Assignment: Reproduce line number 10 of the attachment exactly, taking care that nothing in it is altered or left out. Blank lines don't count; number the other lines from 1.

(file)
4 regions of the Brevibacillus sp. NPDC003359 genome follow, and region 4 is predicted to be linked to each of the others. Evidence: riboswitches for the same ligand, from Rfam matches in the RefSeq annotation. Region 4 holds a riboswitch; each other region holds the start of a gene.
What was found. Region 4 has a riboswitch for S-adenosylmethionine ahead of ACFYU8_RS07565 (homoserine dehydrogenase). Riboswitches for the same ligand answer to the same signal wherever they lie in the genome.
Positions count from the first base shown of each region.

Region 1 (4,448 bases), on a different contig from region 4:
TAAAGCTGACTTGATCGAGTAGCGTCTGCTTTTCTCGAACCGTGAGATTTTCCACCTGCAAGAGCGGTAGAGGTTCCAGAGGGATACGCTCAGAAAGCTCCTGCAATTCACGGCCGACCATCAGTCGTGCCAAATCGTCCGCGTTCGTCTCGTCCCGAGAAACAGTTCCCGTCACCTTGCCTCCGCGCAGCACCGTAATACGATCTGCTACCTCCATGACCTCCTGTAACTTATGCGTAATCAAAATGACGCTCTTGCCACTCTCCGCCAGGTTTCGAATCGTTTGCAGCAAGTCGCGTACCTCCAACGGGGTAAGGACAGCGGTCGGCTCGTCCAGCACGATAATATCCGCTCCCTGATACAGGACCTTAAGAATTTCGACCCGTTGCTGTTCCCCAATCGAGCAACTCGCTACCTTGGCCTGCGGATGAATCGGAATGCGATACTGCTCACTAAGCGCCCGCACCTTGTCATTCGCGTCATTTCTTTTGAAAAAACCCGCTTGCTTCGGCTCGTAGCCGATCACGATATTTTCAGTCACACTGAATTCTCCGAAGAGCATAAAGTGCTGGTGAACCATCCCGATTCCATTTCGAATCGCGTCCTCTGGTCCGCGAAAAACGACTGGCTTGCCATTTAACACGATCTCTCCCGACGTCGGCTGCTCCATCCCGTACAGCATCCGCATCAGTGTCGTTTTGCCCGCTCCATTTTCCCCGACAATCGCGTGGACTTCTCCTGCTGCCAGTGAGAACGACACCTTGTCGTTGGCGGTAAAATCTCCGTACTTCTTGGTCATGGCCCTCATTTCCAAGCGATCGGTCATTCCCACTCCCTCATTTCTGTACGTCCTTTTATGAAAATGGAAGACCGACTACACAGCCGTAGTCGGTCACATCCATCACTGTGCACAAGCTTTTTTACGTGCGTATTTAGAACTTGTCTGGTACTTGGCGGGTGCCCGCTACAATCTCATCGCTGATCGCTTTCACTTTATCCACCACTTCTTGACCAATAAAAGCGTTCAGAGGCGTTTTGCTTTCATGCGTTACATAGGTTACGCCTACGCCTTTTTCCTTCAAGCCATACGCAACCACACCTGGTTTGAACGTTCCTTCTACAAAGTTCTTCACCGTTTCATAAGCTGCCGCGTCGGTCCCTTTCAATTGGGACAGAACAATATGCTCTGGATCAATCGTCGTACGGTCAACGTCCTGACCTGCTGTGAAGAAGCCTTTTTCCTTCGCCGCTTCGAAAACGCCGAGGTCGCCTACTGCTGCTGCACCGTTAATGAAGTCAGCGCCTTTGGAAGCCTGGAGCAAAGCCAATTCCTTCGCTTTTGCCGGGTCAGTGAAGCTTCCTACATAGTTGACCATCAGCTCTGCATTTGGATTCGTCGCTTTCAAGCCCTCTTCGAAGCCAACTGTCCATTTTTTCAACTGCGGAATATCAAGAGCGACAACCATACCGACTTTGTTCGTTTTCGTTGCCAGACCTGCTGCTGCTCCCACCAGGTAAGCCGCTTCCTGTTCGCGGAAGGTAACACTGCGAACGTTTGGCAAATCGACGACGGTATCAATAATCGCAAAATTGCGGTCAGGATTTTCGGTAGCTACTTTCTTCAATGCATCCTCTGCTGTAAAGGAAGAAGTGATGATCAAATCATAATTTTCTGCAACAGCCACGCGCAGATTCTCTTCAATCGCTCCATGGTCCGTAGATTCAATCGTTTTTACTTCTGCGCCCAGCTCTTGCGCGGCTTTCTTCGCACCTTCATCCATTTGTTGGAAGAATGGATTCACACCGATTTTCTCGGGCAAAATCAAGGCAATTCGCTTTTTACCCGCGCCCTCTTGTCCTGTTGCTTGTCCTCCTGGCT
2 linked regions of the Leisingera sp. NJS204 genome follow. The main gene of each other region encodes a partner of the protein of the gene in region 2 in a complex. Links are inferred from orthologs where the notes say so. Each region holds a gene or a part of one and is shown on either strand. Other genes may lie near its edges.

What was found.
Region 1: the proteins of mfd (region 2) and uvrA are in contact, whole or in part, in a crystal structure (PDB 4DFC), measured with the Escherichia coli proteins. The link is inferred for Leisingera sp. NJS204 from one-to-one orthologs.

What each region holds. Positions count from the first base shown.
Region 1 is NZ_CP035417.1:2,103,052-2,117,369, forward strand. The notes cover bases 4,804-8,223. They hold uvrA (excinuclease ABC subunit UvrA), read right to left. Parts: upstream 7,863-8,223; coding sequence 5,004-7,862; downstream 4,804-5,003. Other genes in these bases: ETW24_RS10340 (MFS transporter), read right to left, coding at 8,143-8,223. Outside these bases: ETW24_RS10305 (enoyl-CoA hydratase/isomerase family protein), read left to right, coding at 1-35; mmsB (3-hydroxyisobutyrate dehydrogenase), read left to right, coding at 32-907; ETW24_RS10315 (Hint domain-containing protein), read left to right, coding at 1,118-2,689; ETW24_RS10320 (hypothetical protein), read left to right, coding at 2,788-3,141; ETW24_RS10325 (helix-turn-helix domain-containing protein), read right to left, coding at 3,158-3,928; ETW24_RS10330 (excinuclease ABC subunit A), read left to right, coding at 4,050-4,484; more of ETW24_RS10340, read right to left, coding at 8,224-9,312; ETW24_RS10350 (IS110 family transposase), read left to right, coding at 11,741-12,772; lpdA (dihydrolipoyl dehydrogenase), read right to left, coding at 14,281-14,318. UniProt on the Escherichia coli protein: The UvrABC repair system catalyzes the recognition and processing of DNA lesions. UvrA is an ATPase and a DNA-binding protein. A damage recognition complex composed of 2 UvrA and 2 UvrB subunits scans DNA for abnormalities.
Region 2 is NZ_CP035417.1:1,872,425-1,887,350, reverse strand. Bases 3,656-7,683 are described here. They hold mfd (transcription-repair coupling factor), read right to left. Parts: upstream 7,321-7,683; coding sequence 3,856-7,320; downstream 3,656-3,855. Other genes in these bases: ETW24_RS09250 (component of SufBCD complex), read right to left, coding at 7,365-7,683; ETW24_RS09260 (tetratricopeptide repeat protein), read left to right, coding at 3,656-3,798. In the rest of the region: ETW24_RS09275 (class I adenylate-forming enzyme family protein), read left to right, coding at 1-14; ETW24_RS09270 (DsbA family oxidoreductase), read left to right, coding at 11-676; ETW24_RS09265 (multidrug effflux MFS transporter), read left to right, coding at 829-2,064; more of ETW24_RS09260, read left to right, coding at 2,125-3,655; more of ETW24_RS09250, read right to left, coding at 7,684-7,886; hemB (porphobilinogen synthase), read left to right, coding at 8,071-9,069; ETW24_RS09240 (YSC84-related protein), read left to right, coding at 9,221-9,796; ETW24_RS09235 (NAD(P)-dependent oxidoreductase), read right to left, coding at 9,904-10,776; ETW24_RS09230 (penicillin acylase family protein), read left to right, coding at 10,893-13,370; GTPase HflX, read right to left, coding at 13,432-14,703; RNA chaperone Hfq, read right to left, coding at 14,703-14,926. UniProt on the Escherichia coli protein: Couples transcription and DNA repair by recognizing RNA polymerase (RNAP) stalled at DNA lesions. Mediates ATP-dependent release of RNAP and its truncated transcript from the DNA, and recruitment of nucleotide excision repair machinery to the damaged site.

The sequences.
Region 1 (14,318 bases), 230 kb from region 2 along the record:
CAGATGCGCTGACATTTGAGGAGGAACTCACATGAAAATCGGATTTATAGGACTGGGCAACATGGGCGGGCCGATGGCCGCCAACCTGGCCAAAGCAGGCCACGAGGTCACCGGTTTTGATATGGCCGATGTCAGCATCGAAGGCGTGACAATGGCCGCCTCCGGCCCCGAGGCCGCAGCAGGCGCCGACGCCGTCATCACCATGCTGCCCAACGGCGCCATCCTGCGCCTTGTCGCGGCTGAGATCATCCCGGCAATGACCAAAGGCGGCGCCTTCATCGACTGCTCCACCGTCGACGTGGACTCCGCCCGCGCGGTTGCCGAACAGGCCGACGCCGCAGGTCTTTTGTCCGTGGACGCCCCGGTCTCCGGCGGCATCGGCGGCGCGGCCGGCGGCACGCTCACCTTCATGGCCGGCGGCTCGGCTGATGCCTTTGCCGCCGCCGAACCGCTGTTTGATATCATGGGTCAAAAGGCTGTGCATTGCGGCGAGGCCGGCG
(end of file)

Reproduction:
Region 1 is NZ_CP035417.1:2,103,052-2,117,369, forward strand. The notes cover bases 4,804-8,223. They hold uvrA (excinuclease ABC subunit UvrA), read right to left. Parts: upstream 7,863-8,223; coding sequence 5,004-7,862; downstream 4,804-5,003. Other genes in these bases: ETW24_RS10340 (MFS transporter), read right to left, coding at 8,143-8,223. Outside these bases: ETW24_RS10305 (enoyl-CoA hydratase/isomerase family protein), read left to right, coding at 1-35; mmsB (3-hydroxyisobutyrate dehydrogenase), read left to right, coding at 32-907; ETW24_RS10315 (Hint domain-containing protein), read left to right, coding at 1,118-2,689; ETW24_RS10320 (hypothetical protein), read left to right, coding at 2,788-3,141; ETW24_RS10325 (helix-turn-helix domain-containing protein), read right to left, coding at 3,158-3,928; ETW24_RS10330 (excinuclease ABC subunit A), read left to right, coding at 4,050-4,484; more of ETW24_RS10340, read right to left, coding at 8,224-9,312; ETW24_RS10350 (IS110 family transposase), read left to right, coding at 11,741-12,772; lpdA (dihydrolipoyl dehydrogenase), read right to left, coding at 14,281-14,318. UniProt on the Escherichia coli protein: The UvrABC repair system catalyzes the recognition and processing of DNA lesions. UvrA is an ATPase and a DNA-binding protein. A damage recognition complex composed of 2 UvrA and 2 UvrB subunits scans DNA for abnormalities.